Combination of Metformin and Valproic acid for prostate cancer treatment

Author: Linh N.K Tran

Tran, Linh N.K, 2018 Combination of Metformin and Valproic acid for prostate cancer treatment, Flinders University, College of Medicine and Public Health

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Abstract

Prostate cancer (PCa) is the most common cancer in developed countries. Despite aggressive local treatments such as radical prostatectomy and high-dose radiotherapy, 20-30% of men will relapse after 5-10 years. Androgen deprivation therapy and chemotherapy are used for the treatment of metastatic disease, but castration-resistant prostate cancer (CRPC) invariably emerges resulting in fatal outcomes. There is no durably effective targeted therapy for this stage of the disease. At present, FDA-approved treatments for CRPC consist of abiraterone acetate, enzalutamide, docetaxel, cabazitaxel, radium 223 and Sipuleucel-T, each of which only extend survival by a mean of 3-6 months. So, new treatment options are urgently required.

Metformin (MET; N’, N-dimethylbiguanide) is widely used in diabetic patients as first-line therapy for control of blood glucose. Recent studies show pleiotropic beneficial effects of MET including in cancer prevention. The antiepileptic drug, valproic acid (VPA) is a broad-range histone deacetylase inhibitor (HDACi) targeting HDAC class I (Ia, Ib) and class II (IIa) enzymes, and has been shown to have potential as an anti-cancer therapeutic. MET and VPA, when used alone, have shown varying anti-cancer effects in PCa. However, high doses are required which results in unacceptable toxicity. The mechanisms of both drugs have been widely studied.

Repurposing of commonly used drugs is an attractive approach for rapid development of new systemic cancer therapy options. Both MET and VPA have limitations when used alone as anti-cancer agents, however combinatorial therapy of MET and VPA could potentially be more effective than monotherapy as: (1) MET and VPA induce cell cycle arrest, and antiproliferative and proapoptotic effects via different biological pathways; (2) Lower doses of VPA and MET in combination could reduce the toxicity observed with higher doses of the single drugs; (3) Translation into the clinic would be rapid as MET and VPA are currently widely used drugs for non-cancer purposes.

Here the potential of combining MET and VPA (MET+VPA) was investigated in order to determine if the combination could be used to enhance anti-tumour responses in PCa. In this thesis, the findings demonstrated that MET+VPA induced a synergistic anti-proliferative effect in vitro (human PCa cell lines LNCaP and PC-3), inhibited proliferation in vivo (nude mouse xenografts bearing LNCaP and PC-3 cells) compared to either drug alone, and reduced proliferation ex vivo (human prostate tumour explants) compared to vehicle treatment. MET+VPA induced synergistic apoptosis in LNCaP cells but not PC-3 cells. Increased apoptosis was also observed in human prostate tumour explants. MET+VPA induced an increase in cytochrome c release from the mitochondria to the cytoplasm in LNCaP, but not PC-3 cells, suggesting the involvement of intrinsic apoptosis in the response to the drug combination in LNCaP. The drugs did not have the same effect on normal PrEC cells. Additionally, MET+VPA, at the doses used here, did not cause weight change or tissue toxicity (liver and kidney) in nude mice.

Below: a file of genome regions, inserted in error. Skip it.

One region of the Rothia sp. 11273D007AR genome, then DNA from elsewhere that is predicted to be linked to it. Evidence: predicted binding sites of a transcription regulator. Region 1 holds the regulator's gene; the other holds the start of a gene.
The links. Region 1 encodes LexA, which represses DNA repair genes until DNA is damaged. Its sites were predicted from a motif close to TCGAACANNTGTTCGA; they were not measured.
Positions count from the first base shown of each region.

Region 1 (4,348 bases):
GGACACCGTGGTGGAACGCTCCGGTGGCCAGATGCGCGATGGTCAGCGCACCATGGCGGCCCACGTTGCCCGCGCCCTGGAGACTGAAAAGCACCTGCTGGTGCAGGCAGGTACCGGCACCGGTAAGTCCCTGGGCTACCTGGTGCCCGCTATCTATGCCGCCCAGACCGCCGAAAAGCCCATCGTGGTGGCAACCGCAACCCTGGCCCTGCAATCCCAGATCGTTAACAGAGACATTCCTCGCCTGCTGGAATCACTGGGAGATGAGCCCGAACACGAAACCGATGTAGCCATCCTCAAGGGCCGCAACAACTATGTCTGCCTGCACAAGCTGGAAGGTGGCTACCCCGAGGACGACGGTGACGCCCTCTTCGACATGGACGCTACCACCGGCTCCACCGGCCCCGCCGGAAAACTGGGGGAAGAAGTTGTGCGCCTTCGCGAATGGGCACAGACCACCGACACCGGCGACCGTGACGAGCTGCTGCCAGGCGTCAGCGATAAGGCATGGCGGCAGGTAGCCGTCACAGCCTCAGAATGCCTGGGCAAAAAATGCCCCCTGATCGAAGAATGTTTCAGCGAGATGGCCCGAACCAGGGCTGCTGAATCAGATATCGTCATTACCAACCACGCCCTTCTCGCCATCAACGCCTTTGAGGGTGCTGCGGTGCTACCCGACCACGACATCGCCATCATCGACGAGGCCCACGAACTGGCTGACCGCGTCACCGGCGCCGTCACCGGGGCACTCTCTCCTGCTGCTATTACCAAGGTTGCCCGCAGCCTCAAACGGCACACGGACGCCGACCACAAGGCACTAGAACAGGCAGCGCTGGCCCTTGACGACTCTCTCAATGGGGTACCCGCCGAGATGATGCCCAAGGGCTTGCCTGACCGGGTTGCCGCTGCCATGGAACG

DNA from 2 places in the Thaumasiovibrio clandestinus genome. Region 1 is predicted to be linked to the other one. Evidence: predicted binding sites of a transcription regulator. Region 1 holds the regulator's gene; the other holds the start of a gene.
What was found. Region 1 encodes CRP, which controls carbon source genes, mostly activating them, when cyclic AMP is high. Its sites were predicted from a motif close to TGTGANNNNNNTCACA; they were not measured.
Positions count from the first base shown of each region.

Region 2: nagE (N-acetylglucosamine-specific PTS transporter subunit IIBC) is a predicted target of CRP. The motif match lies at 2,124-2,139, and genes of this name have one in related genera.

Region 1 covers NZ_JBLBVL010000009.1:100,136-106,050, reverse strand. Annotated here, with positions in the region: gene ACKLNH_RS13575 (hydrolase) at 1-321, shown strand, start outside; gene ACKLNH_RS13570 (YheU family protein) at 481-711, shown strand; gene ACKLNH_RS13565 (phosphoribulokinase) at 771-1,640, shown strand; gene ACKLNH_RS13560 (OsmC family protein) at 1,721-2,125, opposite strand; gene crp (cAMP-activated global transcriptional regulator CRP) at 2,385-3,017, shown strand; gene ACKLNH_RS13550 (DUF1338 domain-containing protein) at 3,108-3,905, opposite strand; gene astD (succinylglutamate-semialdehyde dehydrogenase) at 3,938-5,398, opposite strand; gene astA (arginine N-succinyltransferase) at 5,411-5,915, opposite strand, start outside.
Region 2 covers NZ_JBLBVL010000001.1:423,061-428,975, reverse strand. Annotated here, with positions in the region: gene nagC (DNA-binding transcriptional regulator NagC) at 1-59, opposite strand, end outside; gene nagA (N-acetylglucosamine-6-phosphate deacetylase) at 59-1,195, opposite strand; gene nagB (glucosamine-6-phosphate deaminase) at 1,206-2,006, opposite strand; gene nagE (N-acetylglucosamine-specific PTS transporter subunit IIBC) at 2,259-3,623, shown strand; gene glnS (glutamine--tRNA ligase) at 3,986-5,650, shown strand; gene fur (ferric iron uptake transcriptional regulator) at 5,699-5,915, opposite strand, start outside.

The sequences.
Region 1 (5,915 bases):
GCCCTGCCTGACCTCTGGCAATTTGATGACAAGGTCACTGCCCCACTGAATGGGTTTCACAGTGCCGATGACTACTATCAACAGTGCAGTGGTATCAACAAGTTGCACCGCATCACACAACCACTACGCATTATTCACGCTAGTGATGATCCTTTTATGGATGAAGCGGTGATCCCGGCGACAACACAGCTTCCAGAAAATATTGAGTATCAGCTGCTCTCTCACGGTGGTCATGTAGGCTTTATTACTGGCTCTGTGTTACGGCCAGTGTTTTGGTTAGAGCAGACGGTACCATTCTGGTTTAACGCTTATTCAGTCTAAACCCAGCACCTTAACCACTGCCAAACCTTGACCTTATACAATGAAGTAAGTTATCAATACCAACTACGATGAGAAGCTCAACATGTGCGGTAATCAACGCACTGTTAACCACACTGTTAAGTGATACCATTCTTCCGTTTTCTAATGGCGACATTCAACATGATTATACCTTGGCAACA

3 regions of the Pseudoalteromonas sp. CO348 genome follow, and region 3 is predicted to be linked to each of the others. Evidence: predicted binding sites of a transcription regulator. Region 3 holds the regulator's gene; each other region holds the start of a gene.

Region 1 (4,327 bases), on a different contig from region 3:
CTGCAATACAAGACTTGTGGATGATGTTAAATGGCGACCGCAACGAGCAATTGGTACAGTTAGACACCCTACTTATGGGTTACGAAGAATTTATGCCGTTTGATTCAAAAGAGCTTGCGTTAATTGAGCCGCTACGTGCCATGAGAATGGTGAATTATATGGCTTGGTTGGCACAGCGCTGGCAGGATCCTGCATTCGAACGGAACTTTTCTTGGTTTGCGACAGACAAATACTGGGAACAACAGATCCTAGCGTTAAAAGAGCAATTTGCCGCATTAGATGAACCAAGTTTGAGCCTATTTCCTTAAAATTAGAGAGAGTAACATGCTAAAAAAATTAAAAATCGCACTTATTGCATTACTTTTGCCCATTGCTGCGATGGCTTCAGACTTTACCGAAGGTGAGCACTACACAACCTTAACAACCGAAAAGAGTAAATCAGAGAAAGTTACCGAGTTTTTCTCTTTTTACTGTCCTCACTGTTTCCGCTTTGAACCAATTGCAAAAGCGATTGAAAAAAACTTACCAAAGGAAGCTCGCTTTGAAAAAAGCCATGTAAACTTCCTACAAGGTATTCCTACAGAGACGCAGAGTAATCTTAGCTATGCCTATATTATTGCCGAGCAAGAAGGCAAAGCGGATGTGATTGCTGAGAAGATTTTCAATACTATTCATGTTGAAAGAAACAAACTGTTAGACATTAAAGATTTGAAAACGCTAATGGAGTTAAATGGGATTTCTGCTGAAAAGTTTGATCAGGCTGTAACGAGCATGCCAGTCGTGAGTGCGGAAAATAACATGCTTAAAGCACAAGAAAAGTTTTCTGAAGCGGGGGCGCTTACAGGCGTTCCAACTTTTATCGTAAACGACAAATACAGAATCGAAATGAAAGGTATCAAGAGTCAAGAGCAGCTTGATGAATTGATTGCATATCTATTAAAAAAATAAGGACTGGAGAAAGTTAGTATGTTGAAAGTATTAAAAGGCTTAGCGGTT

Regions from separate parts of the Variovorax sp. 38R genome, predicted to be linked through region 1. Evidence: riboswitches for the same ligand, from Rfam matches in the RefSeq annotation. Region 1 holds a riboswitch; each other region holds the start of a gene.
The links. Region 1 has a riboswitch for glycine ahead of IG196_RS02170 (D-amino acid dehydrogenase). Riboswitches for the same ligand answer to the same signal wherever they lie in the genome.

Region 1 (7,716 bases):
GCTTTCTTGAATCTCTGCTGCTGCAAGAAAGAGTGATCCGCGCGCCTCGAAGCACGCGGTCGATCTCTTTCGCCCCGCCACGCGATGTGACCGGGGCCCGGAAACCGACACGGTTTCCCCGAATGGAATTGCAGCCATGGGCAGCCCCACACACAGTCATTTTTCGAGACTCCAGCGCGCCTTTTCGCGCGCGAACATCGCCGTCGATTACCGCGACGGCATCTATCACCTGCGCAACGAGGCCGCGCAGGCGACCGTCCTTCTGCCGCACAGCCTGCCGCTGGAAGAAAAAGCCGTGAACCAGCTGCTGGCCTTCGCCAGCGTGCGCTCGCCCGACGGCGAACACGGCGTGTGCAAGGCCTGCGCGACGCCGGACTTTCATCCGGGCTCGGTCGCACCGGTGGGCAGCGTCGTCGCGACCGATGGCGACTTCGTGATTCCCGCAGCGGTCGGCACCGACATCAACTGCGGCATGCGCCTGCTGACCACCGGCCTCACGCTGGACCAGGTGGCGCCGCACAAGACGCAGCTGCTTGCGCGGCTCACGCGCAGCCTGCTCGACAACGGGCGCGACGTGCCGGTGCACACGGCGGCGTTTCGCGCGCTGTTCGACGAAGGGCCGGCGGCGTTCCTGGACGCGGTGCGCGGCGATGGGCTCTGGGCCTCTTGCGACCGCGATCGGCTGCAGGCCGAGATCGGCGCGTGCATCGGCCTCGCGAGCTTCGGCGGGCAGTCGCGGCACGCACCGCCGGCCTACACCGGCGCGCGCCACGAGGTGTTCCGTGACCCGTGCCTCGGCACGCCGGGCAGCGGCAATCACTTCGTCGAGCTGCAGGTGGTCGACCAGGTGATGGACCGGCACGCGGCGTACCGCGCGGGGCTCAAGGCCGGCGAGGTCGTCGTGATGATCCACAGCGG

Knock-down of p53 in LNCaP (p53+) reduced the MET+VPA-induced synergistic apoptotic response, and p53 plasmid transfection into PC3 (p53-) increased apoptosis, indicating a role for p53 in the response to MET+VPA. The p53-dependent response to MET+VPA may be explained by dual action of MET-induced p53 phosphorylation (Ser15) and VPA-induced acetylation (Lys373-382), which activates p53 and induces intrinsic apoptosis. Androgen receptor (AR) inhibition in LNCaP, an androgen-sensitive cell line, reduced the synergistic apoptosis response to MET+VPA, while having no effect in PC-3, an androgen-resistant cell line. The highest induced synergistic apoptotic effect observed was in the presence of both functional p53 and AR suggesting that MET+VPA is acting through these pathways and could be particularly effective in tumours with functional p53 and AR signalling which have critical roles in prostate carcinogenesis. However, in terms of anti-proliferative effects, MET+VPA consistently reduced proliferation in both LNCaP and PC-3, in cell culture and as nude mouse xenografts, indicating that MET+VPA can provide an anti-cancer effect regardless of p53 and AR status.

The demonstration of efficacy of MET+VPA in vitro, in vivo, and ex vivo supports translation of the drug combination into clinical trials as a novel systemic therapy for PCa. The results of this thesis have formed the basis for a Phase I clinical trial (ACTRN 12616001021460) investigating MET+VPA as a neoadjuvant therapy which is currently underway.

Keywords: metformin, valproic acid, prostate cancer, chemotherapy, mTOR, AMPK, androgen signalling pathway, p53 protein, PTEN, ETS gene fusion, ERG overexpression, histone deacetylase inhibitor.

Subject: Medicine thesis

Thesis type: Doctor of Philosophy
Completed: 2018
School: College of Medicine and Public Health
Supervisor: Pamela Sykes